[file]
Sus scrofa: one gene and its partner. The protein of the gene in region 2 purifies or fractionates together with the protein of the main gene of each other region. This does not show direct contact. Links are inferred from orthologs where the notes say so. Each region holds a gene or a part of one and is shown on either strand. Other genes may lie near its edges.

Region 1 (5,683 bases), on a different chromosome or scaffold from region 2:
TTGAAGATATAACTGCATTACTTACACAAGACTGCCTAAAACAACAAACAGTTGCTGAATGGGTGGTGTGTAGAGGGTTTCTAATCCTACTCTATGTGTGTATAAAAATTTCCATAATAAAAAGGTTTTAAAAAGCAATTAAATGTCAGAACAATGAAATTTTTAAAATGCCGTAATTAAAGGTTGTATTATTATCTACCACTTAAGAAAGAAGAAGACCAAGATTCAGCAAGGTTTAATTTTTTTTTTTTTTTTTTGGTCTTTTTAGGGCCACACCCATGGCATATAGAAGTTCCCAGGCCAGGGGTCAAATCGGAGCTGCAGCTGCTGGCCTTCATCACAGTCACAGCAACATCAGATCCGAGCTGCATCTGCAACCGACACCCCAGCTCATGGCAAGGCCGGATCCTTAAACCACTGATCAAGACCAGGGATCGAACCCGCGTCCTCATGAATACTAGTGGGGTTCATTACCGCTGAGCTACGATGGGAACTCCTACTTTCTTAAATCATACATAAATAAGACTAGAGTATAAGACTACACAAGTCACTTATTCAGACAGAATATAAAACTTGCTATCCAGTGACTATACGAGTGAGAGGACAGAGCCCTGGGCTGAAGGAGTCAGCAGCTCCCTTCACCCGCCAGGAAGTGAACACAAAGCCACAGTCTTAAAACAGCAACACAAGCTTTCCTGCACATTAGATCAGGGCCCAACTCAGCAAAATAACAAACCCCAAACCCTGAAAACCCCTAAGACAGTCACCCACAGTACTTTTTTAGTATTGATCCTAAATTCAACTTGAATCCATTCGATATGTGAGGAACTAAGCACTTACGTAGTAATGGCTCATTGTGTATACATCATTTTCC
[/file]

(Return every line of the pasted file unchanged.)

Sus scrofa: one gene and its partner. The protein of the gene in region 2 purifies or fractionates together with the protein of the main gene of each other region. This does not show direct contact. Links are inferred from orthologs where the notes say so. Each region holds a gene or a part of one and is shown on either strand. Other genes may lie near its edges.

Region 1 (5,683 bases), on a different chromosome or scaffold from region 2:
TTGAAGATATAACTGCATTACTTACACAAGACTGCCTAAAACAACAAACAGTTGCTGAATGGGTGGTGTGTAGAGGGTTTCTAATCCTACTCTATGTGTGTATAAAAATTTCCATAATAAAAAGGTTTTAAAAAGCAATTAAATGTCAGAACAATGAAATTTTTAAAATGCCGTAATTAAAGGTTGTATTATTATCTACCACTTAAGAAAGAAGAAGACCAAGATTCAGCAAGGTTTAATTTTTTTTTTTTTTTTTTGGTCTTTTTAGGGCCACACCCATGGCATATAGAAGTTCCCAGGCCAGGGGTCAAATCGGAGCTGCAGCTGCTGGCCTTCATCACAGTCACAGCAACATCAGATCCGAGCTGCATCTGCAACCGACACCCCAGCTCATGGCAAGGCCGGATCCTTAAACCACTGATCAAGACCAGGGATCGAACCCGCGTCCTCATGAATACTAGTGGGGTTCATTACCGCTGAGCTACGATGGGAACTCCTACTTTCTTAAATCATACATAAATAAGACTAGAGTATAAGACTACACAAGTCACTTATTCAGACAGAATATAAAACTTGCTATCCAGTGACTATACGAGTGAGAGGACAGAGCCCTGGGCTGAAGGAGTCAGCAGCTCCCTTCACCCGCCAGGAAGTGAACACAAAGCCACAGTCTTAAAACAGCAACACAAGCTTTCCTGCACATTAGATCAGGGCCCAACTCAGCAAAATAACAAACCCCAAACCCTGAAAACCCCTAAGACAGTCACCCACAGTACTTTTTTAGTATTGATCCTAAATTCAACTTGAATCCATTCGATATGTGAGGAACTAAGCACTTACGTAGTAATGGCTCATTGTGTATACATCATTTTCC